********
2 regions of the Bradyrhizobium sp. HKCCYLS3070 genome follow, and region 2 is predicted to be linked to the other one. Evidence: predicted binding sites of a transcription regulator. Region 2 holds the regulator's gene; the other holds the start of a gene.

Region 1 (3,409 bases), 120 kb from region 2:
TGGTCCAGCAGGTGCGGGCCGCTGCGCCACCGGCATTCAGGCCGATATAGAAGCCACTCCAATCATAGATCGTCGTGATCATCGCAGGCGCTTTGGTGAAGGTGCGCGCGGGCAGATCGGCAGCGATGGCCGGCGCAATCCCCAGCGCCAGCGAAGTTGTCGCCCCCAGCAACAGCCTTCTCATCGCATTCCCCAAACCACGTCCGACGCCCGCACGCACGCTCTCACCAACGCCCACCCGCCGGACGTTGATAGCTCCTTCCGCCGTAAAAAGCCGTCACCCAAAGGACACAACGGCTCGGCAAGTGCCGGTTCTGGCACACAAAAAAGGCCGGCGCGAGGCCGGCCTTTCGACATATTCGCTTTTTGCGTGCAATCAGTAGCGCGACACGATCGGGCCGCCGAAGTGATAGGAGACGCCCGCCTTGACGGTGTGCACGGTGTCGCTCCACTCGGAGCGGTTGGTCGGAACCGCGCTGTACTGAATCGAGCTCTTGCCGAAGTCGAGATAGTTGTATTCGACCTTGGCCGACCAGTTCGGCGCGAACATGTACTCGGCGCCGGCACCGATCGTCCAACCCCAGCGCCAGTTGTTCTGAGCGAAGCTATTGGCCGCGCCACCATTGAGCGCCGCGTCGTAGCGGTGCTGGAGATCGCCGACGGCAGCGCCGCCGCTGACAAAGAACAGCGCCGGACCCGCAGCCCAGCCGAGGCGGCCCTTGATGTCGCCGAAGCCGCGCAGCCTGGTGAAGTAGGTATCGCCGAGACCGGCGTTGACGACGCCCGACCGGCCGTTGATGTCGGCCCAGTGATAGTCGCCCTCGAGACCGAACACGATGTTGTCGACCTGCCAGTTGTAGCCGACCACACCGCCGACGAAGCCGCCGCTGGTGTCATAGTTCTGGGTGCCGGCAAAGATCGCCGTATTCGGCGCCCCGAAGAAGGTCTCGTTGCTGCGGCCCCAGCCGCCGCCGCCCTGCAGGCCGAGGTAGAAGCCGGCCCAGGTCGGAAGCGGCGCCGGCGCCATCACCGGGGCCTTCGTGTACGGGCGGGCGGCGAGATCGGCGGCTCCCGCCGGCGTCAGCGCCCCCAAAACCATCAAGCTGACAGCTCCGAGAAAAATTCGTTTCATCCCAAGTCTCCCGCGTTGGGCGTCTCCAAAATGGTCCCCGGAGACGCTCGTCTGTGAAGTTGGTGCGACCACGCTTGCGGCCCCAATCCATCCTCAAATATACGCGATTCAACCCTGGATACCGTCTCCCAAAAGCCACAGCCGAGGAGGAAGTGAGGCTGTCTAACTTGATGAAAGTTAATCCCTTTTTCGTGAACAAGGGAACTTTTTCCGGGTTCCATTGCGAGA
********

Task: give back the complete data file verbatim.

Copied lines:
2 regions of the Bradyrhizobium sp. HKCCYLS3070 genome follow, and region 2 is predicted to be linked to the other one. Evidence: predicted binding sites of a transcription regulator. Region 2 holds the regulator's gene; the other holds the start of a gene.

Region 1 (3,409 bases), 120 kb from region 2:
TGGTCCAGCAGGTGCGGGCCGCTGCGCCACCGGCATTCAGGCCGATATAGAAGCCACTCCAATCATAGATCGTCGTGATCATCGCAGGCGCTTTGGTGAAGGTGCGCGCGGGCAGATCGGCAGCGATGGCCGGCGCAATCCCCAGCGCCAGCGAAGTTGTCGCCCCCAGCAACAGCCTTCTCATCGCATTCCCCAAACCACGTCCGACGCCCGCACGCACGCTCTCACCAACGCCCACCCGCCGGACGTTGATAGCTCCTTCCGCCGTAAAAAGCCGTCACCCAAAGGACACAACGGCTCGGCAAGTGCCGGTTCTGGCACACAAAAAAGGCCGGCGCGAGGCCGGCCTTTCGACATATTCGCTTTTTGCGTGCAATCAGTAGCGCGACACGATCGGGCCGCCGAAGTGATAGGAGACGCCCGCCTTGACGGTGTGCACGGTGTCGCTCCACTCGGAGCGGTTGGTCGGAACCGCGCTGTACTGAATCGAGCTCTTGCCGAAGTCGAGATAGTTGTATTCGACCTTGGCCGACCAGTTCGGCGCGAACATGTACTCGGCGCCGGCACCGATCGTCCAACCCCAGCGCCAGTTGTTCTGAGCGAAGCTATTGGCCGCGCCACCATTGAGCGCCGCGTCGTAGCGGTGCTGGAGATCGCCGACGGCAGCGCCGCCGCTGACAAAGAACAGCGCCGGACCCGCAGCCCAGCCGAGGCGGCCCTTGATGTCGCCGAAGCCGCGCAGCCTGGTGAAGTAGGTATCGCCGAGACCGGCGTTGACGACGCCCGACCGGCCGTTGATGTCGGCCCAGTGATAGTCGCCCTCGAGACCGAACACGATGTTGTCGACCTGCCAGTTGTAGCCGACCACACCGCCGACGAAGCCGCCGCTGGTGTCATAGTTCTGGGTGCCGGCAAAGATCGCCGTATTCGGCGCCCCGAAGAAGGTCTCGTTGCTGCGGCCCCAGCCGCCGCCGCCCTGCAGGCCGAGGTAGAAGCCGGCCCAGGTCGGAAGCGGCGCCGGCGCCATCACCGGGGCCTTCGTGTACGGGCGGGCGGCGAGATCGGCGGCTCCCGCCGGCGTCAGCGCCCCCAAAACCATCAAGCTGACAGCTCCGAGAAAAATTCGTTTCATCCCAAGTCTCCCGCGTTGGGCGTCTCCAAAATGGTCCCCGGAGACGCTCGTCTGTGAAGTTGGTGCGACCACGCTTGCGGCCCCAATCCATCCTCAAATATACGCGATTCAACCCTGGATACCGTCTCCCAAAAGCCACAGCCGAGGAGGAAGTGAGGCTGTCTAACTTGATGAAAGTTAATCCCTTTTTCGTGAACAAGGGAACTTTTTCCGGGTTCCATTGCGAGA